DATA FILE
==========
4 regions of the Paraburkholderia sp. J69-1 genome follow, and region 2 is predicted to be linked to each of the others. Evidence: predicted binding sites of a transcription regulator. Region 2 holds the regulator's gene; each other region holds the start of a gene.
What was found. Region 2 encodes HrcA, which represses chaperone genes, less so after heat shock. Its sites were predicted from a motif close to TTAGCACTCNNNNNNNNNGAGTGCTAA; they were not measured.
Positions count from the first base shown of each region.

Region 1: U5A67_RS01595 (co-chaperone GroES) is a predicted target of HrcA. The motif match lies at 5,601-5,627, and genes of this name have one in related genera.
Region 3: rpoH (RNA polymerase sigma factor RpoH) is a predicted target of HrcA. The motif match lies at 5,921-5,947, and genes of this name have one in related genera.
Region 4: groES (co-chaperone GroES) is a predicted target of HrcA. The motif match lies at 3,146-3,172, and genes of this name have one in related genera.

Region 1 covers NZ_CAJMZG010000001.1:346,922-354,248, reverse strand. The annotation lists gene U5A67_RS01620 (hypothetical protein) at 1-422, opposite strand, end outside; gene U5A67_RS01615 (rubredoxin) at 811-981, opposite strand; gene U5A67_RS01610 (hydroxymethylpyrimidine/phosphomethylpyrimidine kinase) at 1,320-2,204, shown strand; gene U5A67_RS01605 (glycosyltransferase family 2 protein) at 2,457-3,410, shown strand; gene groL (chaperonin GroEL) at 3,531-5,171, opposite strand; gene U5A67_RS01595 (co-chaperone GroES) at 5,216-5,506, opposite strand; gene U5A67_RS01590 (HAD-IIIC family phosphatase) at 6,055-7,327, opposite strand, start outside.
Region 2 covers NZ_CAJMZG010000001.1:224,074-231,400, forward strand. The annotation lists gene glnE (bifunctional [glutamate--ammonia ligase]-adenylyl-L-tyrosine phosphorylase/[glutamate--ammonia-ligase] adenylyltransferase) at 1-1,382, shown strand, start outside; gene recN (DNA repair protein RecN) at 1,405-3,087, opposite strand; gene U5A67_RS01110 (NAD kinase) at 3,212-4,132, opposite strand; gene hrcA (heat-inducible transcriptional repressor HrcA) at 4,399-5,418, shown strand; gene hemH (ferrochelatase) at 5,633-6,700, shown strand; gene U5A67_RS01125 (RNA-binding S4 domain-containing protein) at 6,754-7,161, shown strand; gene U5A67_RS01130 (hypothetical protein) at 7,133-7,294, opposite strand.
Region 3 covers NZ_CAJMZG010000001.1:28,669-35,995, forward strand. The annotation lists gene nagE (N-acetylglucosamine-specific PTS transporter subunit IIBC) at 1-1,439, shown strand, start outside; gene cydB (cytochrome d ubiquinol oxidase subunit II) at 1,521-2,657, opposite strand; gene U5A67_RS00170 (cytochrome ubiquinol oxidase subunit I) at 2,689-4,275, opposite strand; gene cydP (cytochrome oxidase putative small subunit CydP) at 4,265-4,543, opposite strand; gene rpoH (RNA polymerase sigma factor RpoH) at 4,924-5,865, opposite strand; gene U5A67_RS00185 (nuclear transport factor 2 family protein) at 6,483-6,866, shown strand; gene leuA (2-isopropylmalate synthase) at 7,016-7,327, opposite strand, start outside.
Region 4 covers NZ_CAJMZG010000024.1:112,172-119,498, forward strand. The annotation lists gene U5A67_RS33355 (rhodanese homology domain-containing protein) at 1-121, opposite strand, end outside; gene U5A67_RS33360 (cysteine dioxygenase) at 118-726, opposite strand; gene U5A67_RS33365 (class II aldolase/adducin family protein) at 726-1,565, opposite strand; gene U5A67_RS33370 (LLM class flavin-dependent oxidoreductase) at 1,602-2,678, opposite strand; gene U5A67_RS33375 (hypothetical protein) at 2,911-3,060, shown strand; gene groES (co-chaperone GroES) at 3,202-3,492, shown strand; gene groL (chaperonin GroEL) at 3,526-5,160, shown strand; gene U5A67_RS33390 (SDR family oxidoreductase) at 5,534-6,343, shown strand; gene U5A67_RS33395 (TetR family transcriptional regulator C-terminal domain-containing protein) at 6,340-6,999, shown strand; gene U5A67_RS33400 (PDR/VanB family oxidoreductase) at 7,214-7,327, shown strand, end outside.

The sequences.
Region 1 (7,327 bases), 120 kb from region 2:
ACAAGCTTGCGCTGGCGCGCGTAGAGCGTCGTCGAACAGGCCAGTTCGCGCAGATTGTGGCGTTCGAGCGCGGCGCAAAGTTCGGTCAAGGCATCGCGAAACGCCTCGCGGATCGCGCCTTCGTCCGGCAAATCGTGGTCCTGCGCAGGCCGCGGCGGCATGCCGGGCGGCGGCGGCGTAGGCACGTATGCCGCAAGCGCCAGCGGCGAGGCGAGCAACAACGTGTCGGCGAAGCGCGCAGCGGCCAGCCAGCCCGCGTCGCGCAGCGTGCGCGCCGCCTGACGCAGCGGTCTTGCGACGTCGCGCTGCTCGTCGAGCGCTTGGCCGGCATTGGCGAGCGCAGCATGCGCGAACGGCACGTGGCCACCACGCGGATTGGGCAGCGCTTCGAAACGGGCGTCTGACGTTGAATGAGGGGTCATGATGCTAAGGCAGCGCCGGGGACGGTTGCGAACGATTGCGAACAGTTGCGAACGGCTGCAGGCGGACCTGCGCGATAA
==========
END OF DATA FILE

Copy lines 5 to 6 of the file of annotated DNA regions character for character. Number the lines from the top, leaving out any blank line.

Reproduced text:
Region 3: rpoH (RNA polymerase sigma factor RpoH) is a predicted target of HrcA. The motif match lies at 5,921-5,947, and genes of this name have one in related genera.
Region 4: groES (co-chaperone GroES) is a predicted target of HrcA. The motif match lies at 3,146-3,172, and genes of this name have one in related genera.